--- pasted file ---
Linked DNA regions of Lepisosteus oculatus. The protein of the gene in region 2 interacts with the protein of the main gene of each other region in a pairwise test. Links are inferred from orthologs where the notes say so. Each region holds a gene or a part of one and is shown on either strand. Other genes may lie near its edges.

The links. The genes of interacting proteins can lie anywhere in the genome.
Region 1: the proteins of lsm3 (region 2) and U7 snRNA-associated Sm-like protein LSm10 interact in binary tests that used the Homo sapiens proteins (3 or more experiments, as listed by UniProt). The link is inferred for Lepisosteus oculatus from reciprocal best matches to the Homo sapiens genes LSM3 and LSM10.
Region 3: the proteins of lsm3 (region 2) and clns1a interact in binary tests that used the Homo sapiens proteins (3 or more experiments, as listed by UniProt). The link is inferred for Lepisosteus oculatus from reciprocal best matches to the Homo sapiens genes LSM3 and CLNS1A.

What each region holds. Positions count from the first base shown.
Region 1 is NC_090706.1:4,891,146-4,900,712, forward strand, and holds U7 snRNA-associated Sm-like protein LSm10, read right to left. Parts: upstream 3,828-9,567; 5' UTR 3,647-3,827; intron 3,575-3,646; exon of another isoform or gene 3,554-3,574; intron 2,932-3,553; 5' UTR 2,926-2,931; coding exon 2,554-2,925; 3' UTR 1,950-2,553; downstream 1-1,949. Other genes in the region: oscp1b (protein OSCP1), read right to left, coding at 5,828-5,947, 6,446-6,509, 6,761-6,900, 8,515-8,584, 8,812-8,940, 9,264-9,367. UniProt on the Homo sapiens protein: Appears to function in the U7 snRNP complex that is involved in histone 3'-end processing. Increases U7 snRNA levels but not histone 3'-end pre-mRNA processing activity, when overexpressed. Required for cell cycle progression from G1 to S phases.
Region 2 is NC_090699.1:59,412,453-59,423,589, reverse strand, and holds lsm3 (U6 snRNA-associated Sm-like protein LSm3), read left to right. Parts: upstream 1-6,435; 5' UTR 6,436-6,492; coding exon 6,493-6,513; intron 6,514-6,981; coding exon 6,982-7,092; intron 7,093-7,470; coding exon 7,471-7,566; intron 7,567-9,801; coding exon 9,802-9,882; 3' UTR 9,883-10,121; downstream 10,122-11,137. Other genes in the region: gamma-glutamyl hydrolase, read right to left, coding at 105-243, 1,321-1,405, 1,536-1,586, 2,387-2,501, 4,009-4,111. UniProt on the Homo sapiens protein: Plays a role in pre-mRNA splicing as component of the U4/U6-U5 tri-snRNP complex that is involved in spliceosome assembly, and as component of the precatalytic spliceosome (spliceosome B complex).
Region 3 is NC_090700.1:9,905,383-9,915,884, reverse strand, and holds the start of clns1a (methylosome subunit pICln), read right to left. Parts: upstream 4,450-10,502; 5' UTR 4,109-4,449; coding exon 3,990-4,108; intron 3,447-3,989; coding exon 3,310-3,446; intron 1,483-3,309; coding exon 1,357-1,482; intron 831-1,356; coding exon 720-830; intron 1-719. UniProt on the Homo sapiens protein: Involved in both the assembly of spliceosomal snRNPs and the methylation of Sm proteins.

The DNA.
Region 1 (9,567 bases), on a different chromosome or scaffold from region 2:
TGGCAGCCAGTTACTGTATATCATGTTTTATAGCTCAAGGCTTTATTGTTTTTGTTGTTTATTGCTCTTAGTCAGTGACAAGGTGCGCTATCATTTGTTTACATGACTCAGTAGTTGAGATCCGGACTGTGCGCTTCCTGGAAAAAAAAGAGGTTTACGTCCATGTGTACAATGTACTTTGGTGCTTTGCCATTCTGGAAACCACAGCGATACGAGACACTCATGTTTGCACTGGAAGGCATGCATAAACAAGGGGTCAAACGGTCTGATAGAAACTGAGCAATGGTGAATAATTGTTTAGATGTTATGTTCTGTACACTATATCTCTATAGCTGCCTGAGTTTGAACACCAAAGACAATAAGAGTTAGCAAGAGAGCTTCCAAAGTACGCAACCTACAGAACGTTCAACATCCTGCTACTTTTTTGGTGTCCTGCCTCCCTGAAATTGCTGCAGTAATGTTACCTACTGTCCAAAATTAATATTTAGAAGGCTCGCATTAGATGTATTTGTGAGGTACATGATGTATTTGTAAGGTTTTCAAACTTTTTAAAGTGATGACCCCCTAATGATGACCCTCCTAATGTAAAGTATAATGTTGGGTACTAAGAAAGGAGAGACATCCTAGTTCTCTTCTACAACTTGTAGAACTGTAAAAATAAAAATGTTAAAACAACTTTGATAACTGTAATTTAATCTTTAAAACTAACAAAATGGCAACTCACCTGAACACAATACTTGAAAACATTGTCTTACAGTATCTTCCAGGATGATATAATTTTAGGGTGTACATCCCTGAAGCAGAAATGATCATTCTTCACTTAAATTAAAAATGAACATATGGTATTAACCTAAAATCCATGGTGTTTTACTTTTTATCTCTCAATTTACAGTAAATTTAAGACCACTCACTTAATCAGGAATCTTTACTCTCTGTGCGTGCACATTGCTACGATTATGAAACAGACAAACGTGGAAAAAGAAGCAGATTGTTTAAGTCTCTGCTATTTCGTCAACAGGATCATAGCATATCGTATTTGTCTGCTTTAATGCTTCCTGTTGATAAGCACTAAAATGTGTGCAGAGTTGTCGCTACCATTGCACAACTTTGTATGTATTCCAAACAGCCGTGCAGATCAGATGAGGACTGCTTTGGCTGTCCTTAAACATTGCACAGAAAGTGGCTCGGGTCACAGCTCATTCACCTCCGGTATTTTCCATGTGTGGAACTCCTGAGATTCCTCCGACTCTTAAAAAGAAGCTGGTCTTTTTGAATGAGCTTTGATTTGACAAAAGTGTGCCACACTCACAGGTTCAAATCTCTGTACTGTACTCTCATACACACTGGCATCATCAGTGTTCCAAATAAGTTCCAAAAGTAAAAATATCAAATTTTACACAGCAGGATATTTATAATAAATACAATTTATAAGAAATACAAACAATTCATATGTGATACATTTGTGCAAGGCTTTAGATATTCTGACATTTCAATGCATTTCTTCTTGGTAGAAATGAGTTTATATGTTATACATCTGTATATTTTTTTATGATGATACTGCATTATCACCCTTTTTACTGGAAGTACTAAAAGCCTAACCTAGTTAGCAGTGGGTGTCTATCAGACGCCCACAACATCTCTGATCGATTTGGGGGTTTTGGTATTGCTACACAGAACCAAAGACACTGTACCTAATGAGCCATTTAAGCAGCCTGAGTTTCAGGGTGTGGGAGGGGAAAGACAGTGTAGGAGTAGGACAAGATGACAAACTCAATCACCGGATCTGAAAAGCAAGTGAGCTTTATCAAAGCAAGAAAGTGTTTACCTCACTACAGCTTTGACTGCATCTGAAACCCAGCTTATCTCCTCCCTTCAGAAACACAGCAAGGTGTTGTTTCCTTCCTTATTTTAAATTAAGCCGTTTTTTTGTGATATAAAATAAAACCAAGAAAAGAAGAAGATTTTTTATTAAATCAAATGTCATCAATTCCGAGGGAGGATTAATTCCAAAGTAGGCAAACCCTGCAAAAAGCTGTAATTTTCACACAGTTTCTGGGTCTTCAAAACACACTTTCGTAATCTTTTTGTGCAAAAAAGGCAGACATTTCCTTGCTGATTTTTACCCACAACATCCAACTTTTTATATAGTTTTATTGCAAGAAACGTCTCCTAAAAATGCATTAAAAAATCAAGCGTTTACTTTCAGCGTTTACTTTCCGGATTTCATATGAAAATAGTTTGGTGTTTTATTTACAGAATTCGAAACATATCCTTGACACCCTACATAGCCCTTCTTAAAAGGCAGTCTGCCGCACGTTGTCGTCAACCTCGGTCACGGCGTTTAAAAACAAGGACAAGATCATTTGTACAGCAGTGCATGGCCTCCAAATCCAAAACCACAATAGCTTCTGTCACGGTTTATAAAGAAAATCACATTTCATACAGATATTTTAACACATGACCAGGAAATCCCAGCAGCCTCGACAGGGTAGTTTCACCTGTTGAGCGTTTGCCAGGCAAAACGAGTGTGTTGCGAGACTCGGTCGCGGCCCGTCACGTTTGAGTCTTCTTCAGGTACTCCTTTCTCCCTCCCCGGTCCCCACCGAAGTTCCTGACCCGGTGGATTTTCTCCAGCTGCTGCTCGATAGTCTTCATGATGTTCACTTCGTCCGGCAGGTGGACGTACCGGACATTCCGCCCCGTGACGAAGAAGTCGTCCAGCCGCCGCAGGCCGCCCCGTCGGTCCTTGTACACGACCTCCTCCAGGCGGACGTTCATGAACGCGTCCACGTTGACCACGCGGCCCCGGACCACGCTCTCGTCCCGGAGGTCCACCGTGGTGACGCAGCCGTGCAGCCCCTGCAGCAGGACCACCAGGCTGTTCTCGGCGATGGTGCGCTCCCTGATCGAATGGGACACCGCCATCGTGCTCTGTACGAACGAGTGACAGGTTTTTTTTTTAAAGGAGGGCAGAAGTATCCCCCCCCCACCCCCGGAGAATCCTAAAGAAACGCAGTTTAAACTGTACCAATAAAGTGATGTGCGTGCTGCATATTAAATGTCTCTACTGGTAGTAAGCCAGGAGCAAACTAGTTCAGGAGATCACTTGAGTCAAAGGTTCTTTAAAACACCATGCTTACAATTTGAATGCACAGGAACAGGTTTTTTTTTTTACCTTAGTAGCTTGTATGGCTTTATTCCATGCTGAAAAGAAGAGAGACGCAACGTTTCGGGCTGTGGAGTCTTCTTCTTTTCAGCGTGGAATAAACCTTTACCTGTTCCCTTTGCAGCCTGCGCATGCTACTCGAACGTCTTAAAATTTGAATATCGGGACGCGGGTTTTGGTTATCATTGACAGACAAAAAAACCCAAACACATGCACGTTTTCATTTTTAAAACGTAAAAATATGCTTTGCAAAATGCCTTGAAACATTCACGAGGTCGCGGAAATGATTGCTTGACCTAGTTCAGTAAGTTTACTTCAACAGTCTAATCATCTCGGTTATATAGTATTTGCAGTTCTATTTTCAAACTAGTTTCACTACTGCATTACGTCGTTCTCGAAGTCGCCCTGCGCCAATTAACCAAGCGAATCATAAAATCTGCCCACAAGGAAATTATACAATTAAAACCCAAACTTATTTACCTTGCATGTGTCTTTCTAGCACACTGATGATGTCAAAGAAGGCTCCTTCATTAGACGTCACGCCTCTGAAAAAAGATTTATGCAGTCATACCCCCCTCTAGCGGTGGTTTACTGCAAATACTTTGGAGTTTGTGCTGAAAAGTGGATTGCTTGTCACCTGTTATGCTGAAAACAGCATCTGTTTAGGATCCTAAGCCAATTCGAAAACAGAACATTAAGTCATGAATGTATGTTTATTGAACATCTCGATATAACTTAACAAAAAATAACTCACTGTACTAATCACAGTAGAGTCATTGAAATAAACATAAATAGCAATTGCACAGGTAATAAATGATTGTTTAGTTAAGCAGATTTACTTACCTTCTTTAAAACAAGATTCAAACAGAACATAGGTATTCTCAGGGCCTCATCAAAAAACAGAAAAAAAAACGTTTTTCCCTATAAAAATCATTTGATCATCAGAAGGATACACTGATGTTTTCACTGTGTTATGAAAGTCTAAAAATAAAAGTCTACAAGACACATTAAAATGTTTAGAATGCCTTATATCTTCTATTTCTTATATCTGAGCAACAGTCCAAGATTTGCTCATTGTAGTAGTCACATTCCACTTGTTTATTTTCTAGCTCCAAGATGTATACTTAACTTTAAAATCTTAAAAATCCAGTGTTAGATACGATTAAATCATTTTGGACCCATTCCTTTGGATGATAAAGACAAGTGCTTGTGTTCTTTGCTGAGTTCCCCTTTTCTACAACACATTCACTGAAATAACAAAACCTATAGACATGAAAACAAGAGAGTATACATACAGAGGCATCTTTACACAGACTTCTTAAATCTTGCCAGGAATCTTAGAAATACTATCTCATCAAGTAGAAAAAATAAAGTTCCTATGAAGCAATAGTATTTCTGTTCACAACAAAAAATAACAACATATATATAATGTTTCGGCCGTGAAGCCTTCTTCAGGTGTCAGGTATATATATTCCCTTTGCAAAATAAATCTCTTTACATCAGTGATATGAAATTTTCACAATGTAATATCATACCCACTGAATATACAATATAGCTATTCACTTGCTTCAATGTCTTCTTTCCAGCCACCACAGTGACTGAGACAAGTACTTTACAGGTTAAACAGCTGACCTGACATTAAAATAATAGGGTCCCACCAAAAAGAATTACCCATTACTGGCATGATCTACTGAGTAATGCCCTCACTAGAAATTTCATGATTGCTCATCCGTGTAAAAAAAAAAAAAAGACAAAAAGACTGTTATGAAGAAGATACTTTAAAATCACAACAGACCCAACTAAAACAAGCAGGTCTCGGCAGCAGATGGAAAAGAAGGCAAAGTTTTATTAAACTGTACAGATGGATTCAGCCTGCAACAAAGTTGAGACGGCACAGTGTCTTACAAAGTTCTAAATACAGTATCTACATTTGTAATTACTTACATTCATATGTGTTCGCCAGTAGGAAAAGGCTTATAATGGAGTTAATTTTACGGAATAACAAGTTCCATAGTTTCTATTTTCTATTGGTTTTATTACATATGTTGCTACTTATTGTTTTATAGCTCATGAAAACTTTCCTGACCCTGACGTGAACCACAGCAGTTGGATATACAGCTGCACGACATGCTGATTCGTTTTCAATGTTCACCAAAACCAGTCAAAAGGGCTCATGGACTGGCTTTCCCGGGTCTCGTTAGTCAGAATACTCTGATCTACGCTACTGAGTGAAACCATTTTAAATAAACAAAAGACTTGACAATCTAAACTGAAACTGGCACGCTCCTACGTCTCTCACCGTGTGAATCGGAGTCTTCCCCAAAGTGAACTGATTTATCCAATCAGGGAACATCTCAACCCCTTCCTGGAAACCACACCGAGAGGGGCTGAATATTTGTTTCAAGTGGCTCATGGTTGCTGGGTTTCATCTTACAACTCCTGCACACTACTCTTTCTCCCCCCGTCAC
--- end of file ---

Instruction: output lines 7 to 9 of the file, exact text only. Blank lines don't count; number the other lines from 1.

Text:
Region 2 is NC_090699.1:59,412,453-59,423,589, reverse strand, and holds lsm3 (U6 snRNA-associated Sm-like protein LSm3), read left to right. Parts: upstream 1-6,435; 5' UTR 6,436-6,492; coding exon 6,493-6,513; intron 6,514-6,981; coding exon 6,982-7,092; intron 7,093-7,470; coding exon 7,471-7,566; intron 7,567-9,801; coding exon 9,802-9,882; 3' UTR 9,883-10,121; downstream 10,122-11,137. Other genes in the region: gamma-glutamyl hydrolase, read right to left, coding at 105-243, 1,321-1,405, 1,536-1,586, 2,387-2,501, 4,009-4,111. UniProt on the Homo sapiens protein: Plays a role in pre-mRNA splicing as component of the U4/U6-U5 tri-snRNP complex that is involved in spliceosome assembly, and as component of the precatalytic spliceosome (spliceosome B complex).
Region 3 is NC_090700.1:9,905,383-9,915,884, reverse strand, and holds the start of clns1a (methylosome subunit pICln), read right to left. Parts: upstream 4,450-10,502; 5' UTR 4,109-4,449; coding exon 3,990-4,108; intron 3,447-3,989; coding exon 3,310-3,446; intron 1,483-3,309; coding exon 1,357-1,482; intron 831-1,356; coding exon 720-830; intron 1-719. UniProt on the Homo sapiens protein: Involved in both the assembly of spliceosomal snRNPs and the methylation of Sm proteins.

The DNA.